The Finch Research Network has released their predictions regarding which species of birds are likely to fly south this winter.
Based on seed production and current bird movements the Finch Research Network has predicted the following species will move south this winter:
Purple Finches are currently moving south out of Canada, and this is expected to continue. It appears that Spruce Budworm outbreaks are becoming widespread in the eastern boreal forest, providing an abundant food source during breeding season.
The possibility of Redpolls moving south are a mystery as Covid-19 travel restrictions have resulted in limited information regarding Swamp Birch seed production. However, if the Swamp Birch seed production turns out to be poor, it will likely cause an irruption as both the White and Yellow Birch crop is poor to fair throughout most of the boreal and southern Canadian forests.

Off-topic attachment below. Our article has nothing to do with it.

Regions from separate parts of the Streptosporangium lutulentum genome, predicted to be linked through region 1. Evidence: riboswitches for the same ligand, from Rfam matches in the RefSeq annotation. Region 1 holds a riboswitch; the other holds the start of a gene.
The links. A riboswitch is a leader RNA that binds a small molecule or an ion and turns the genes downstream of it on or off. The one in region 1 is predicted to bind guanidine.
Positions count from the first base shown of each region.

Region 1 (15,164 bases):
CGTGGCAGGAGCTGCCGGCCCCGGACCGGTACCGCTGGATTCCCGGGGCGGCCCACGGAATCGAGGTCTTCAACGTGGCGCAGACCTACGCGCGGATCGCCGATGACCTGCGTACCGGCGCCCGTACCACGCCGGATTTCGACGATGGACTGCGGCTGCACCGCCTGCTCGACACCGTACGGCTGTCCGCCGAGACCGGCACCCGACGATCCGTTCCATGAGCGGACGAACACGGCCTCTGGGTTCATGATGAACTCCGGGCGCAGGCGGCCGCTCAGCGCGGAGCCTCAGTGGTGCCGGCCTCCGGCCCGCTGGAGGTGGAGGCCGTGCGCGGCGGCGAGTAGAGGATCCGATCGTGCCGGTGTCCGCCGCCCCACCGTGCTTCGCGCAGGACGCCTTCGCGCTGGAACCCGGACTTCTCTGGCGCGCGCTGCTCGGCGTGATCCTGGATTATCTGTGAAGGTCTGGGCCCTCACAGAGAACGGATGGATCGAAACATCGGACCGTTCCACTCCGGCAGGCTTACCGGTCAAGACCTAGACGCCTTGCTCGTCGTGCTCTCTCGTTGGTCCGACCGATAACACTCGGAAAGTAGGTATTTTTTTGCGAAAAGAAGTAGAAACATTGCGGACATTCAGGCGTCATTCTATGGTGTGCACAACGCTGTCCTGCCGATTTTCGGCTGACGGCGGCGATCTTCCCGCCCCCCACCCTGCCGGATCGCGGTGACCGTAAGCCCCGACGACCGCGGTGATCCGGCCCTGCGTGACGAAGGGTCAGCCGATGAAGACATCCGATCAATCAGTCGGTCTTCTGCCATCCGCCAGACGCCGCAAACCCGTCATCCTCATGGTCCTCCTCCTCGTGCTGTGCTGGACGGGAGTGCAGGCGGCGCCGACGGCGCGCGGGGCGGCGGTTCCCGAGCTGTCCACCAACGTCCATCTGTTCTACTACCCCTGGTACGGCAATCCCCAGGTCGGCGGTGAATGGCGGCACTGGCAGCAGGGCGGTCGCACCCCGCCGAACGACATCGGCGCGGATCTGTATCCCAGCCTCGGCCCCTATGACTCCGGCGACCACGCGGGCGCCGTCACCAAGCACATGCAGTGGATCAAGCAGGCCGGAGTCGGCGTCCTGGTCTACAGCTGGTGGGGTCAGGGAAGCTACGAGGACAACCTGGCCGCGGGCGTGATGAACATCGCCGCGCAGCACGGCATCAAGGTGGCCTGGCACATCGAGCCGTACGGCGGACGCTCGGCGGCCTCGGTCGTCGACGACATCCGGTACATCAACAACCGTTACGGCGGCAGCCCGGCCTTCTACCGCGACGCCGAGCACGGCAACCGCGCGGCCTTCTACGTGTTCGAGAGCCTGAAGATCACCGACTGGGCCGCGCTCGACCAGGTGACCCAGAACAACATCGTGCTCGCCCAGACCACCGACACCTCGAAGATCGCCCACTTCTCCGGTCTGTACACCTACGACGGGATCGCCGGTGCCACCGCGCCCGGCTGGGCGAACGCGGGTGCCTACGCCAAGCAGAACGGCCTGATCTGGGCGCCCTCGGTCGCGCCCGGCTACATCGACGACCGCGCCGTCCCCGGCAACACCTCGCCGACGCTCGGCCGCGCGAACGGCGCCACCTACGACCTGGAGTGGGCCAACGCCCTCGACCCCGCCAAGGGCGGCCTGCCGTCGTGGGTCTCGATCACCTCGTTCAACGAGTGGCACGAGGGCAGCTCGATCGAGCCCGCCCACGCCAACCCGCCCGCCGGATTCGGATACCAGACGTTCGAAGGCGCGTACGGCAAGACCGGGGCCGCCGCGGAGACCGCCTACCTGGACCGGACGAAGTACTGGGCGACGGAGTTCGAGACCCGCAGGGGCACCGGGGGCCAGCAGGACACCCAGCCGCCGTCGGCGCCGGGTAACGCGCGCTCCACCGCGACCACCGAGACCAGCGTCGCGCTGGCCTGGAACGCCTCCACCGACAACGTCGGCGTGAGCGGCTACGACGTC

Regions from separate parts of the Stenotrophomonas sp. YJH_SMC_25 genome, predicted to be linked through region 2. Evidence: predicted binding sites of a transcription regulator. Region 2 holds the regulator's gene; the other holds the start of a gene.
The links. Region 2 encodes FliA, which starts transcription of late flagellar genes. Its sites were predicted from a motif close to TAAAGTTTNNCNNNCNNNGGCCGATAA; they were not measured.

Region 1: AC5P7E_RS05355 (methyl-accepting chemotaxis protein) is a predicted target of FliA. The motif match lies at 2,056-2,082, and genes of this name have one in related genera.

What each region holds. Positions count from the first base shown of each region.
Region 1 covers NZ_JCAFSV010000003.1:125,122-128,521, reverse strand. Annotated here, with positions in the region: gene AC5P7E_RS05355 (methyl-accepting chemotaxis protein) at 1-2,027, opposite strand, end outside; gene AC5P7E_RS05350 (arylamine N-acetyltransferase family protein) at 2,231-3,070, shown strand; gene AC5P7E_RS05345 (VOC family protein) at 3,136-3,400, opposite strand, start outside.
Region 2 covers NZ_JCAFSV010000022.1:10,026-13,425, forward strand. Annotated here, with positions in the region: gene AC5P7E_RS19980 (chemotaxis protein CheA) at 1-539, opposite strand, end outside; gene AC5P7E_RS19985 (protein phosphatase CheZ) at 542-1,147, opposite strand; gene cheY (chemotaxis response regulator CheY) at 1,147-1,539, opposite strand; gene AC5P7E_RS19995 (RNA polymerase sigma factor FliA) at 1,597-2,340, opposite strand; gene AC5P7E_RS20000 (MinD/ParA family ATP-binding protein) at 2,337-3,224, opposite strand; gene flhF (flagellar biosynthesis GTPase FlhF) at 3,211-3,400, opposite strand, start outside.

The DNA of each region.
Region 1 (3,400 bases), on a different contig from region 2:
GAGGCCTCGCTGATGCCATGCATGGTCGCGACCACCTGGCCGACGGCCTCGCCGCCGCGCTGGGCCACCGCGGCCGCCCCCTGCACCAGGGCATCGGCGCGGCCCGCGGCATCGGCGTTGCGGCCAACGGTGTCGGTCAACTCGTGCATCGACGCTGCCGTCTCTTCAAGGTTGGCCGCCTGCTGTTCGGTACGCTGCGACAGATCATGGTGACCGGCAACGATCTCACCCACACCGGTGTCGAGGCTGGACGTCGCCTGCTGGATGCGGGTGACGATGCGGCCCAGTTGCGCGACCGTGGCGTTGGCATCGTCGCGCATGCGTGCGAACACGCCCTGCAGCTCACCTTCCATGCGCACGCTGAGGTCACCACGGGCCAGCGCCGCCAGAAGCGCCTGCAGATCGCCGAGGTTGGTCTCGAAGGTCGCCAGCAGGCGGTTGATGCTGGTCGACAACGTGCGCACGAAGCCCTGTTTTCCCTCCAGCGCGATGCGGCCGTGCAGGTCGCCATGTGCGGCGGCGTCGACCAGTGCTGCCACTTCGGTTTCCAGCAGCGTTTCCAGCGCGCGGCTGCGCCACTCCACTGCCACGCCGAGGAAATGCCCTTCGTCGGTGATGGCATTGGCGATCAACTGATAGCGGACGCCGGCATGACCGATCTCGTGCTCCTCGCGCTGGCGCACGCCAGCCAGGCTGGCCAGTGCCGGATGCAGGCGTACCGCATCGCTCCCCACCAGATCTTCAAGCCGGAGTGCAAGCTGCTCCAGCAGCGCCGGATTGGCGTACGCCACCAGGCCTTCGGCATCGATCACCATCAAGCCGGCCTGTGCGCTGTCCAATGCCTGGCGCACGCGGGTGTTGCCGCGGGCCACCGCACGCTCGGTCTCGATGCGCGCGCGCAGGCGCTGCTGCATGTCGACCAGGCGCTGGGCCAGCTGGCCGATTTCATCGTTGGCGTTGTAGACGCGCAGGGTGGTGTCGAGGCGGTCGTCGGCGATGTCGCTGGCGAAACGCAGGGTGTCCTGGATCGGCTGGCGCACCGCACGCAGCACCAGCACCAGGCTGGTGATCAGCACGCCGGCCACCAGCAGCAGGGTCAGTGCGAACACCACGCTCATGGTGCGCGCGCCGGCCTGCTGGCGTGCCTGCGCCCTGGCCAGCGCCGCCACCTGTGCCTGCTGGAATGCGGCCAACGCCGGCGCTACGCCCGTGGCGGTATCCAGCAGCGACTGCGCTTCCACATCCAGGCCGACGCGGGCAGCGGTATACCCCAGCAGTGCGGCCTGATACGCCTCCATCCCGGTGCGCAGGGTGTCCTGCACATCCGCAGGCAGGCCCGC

Pine Siskins are have already been reported to be on the move in eastern Canada as a result of poor Spruce seed production.
Red-breasted Nuthatches have been on the move south since August and there has been several reports of them at feeders throughout Tennessee for a couple of weeks. At feeders, this species prefers black oil seeds, suet, and peanuts.
The other Finches and other northern seed dependent species are not expected to move south, and even if they are not expected to move too much further south then the Great Lakes area. But keep your eyes open as you never know what you may find.
To read the full Winter Finch Forecast, please follow this link to the Finch Research Network webpage.